Monthly Archives: July 2017

Reductio Ad North Korea

For sometime now (much to the chagrin of some) I have been using North Korea as an example with which to compare the United States in order to demonstrate that some countries can indeed be “more free” than others. In my mind this comparison clearly makes the point that if one country can be more free than another, then prioritizing the freedom of citizens (i.e., liberalism) is a coherent aim for a government to pursue.

I would think most reasonable people would be in agreement as to this point but apparently a certain small population of people are not. One person (who goes by the name Zippy) sticks out in particular. Not only does he stubbornly reject the notion that North Korea is less free than the United States but he does so in an arrogant and condescending manner.

He often refers to my argument as reductio ad North Korea. Specifically he stated recently in a comment section:

Your reductio ad North Korea has been dealt with extensively and repeatedly in multiple venues. You’ve never demonstrated an adequate understanding, let alone mounted an actual argument against, the repeatedly demonstrated incoherence of liberalism. Any pretense to symmetry here is just that: mere pretense.

Notice the sneering tone he adopts. I have often wondered why he seems incapable of simply discussing the logic of the argument rather than resorting to ad hominem attacks. In my mind this calls into question his true motivation behind refusing to see what most people would consider obvious. It seems very clear that he has some other ax to grind.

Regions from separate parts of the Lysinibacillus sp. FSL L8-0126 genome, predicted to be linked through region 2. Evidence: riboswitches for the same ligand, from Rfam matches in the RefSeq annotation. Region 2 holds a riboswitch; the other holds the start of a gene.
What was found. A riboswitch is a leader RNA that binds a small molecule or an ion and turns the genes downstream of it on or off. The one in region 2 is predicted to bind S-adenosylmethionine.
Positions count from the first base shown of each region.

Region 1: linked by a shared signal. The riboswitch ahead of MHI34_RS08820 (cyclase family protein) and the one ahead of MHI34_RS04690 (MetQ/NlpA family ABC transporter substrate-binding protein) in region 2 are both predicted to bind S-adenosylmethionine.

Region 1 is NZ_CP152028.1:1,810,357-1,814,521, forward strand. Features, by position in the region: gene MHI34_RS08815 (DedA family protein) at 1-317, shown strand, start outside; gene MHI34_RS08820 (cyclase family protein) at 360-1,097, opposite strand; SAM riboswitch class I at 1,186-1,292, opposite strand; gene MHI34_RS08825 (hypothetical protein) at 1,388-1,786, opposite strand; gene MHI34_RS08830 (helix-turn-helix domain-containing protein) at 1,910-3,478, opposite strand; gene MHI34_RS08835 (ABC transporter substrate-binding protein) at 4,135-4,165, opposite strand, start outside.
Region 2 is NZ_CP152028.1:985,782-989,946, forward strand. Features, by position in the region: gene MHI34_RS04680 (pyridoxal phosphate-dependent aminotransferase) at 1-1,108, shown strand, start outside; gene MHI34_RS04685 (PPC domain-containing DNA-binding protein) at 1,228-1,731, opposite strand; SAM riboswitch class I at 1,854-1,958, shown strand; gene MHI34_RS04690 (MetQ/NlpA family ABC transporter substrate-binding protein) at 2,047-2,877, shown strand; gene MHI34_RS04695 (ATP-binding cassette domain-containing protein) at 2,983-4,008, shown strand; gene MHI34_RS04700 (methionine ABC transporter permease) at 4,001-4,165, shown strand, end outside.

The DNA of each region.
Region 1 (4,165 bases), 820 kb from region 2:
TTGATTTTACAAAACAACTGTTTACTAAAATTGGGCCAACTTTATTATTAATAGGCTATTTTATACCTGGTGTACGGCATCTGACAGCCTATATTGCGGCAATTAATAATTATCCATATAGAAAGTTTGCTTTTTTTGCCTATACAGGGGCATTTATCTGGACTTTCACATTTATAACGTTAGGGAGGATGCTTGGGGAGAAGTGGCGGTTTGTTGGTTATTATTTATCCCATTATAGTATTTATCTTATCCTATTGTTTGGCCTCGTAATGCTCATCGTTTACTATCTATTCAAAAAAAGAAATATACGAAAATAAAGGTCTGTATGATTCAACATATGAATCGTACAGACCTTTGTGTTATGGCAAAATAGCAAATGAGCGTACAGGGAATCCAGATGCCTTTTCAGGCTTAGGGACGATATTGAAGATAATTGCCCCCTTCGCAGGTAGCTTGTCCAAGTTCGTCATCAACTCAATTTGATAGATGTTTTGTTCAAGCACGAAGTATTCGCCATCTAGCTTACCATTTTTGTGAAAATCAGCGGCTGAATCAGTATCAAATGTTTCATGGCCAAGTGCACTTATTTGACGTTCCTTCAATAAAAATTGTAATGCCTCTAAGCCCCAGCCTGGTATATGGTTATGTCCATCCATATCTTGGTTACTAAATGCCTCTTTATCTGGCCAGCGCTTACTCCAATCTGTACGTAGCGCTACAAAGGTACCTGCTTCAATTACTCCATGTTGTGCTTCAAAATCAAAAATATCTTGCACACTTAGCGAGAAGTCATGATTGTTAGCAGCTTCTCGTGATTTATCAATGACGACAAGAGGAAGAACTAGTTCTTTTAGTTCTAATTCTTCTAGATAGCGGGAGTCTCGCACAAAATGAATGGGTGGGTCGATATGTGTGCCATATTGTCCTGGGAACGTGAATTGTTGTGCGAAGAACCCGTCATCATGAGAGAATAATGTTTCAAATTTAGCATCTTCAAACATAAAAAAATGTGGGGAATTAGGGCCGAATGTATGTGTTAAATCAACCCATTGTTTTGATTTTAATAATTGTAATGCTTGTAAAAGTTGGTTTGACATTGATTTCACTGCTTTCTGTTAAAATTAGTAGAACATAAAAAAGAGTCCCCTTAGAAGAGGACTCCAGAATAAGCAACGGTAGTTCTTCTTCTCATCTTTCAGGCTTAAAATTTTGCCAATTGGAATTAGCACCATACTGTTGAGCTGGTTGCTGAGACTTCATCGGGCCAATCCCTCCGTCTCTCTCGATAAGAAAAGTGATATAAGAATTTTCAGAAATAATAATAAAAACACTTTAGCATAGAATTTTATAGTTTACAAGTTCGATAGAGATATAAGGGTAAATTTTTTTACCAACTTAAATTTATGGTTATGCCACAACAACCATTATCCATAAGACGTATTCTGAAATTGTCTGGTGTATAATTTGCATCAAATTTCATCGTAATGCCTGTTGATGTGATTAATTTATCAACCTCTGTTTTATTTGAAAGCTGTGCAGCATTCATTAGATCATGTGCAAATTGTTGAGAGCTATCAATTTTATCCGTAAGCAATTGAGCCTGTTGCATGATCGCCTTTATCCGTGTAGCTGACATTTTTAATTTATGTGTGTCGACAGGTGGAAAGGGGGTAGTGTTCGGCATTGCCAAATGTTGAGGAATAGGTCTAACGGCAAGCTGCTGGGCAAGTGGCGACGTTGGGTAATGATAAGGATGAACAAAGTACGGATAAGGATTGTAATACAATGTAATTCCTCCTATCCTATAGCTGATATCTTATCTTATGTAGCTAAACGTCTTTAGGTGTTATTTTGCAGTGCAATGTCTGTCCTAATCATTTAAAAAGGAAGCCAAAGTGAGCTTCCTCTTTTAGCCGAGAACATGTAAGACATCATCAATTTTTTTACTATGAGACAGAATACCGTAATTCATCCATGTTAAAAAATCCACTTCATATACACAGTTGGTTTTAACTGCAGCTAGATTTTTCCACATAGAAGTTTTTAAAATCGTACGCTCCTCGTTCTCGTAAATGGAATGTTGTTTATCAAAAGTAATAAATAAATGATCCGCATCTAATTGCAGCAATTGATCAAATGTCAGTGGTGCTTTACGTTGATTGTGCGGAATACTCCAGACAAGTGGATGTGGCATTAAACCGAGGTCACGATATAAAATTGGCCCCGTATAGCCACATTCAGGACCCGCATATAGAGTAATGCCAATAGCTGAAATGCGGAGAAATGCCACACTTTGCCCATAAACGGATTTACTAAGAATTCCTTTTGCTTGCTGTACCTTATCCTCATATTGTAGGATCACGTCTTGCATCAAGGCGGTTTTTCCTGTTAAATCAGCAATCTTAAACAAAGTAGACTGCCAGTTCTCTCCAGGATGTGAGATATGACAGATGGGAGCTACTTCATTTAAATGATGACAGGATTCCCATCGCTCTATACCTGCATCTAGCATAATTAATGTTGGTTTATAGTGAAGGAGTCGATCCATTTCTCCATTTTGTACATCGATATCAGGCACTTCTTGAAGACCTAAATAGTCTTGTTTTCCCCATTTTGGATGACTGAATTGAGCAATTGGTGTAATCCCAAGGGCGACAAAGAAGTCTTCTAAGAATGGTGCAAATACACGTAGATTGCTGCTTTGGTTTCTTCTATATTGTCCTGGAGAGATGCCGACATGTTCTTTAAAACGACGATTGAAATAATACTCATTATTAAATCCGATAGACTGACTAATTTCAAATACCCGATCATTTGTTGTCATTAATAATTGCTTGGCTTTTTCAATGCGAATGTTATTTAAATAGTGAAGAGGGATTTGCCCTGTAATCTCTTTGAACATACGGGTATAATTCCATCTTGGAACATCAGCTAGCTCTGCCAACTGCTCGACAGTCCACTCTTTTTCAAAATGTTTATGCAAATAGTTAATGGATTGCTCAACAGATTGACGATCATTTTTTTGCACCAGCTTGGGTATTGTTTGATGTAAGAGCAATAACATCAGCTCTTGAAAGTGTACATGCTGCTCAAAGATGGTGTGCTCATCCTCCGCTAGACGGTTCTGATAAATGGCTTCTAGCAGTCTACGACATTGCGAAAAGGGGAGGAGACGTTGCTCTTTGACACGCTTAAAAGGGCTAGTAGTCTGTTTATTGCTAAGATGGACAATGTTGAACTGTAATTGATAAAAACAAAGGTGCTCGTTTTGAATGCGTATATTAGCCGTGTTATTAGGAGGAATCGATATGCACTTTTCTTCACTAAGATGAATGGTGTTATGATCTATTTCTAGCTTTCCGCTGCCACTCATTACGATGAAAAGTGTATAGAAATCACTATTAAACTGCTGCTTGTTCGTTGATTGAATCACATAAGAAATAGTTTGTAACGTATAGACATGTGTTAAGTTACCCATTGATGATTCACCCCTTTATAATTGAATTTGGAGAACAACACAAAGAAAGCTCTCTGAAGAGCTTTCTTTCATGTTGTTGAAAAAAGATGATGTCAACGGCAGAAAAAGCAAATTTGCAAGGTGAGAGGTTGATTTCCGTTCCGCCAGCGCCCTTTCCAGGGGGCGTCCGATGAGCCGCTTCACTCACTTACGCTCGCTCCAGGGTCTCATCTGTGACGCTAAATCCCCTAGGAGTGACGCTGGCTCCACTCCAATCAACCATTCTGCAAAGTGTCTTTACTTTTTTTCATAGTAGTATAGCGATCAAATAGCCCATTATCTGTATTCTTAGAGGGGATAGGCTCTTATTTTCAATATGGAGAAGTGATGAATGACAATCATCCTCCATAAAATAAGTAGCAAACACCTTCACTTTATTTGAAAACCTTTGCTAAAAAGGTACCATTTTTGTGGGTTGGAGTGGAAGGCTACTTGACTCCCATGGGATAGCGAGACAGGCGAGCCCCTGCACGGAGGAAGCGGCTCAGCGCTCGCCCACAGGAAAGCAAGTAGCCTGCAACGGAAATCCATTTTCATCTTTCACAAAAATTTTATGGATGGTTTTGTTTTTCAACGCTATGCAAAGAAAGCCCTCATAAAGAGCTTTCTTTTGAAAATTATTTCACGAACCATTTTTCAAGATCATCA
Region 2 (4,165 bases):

He then attempted to refute my argument in greater detail:

The rhetorical method is obvious to
anyone not stuck to the tar baby:

1) Observe that two actual countries are different.

2) Observe that some of the features of one country are preferable to some of the features of the other.

3) Label those preferable features – and only the preferable ones – “freedom”.

4) Completely ignore the substantive reality of what liberalism actually is. Discount the fact that both countries profess liberalism. Etc, etc.

5) Completely ignore the substantive criticism of liberalism itself. Avoid at all costs actually addressing the argument.

6) Fog up the discussion with maximum virtue signaling and ad hominem.

If one can look past his sneering comments, his six point analysis is actually quite helpful for me in that it demonstrates the specific parts of my argument that he seems to be incapable of understanding. This allows me to provide him with the information and reasoning he seemingly lacks.

As to point 1 – We are in agreement that the United States and North Korea are different countries specifically as to the amount of freedom each country allows its citizens to enjoy.

As to point 2 – Yes, the first amendment of the United States constitution states:

Congress shall make no law respecting an establishment of religion, or prohibiting the free exercise thereof; or abridging the freedom of speech, or of the press; or the right of the people peaceably to assemble, and to petition the Government for a redress of grievances.

To my knowledge, the citizens of North Korea (with the possible exception of the elite class) are not allowed the freedom of religion, freedom of speech, freedom of the press nor the right to peacefully assemble and to petition the government for a redress of grievances.

Yes, I believe the situation in the United State is better and so does everyone else (I suspect including Zippy). Why else would people flock to the United States and not to North Korea?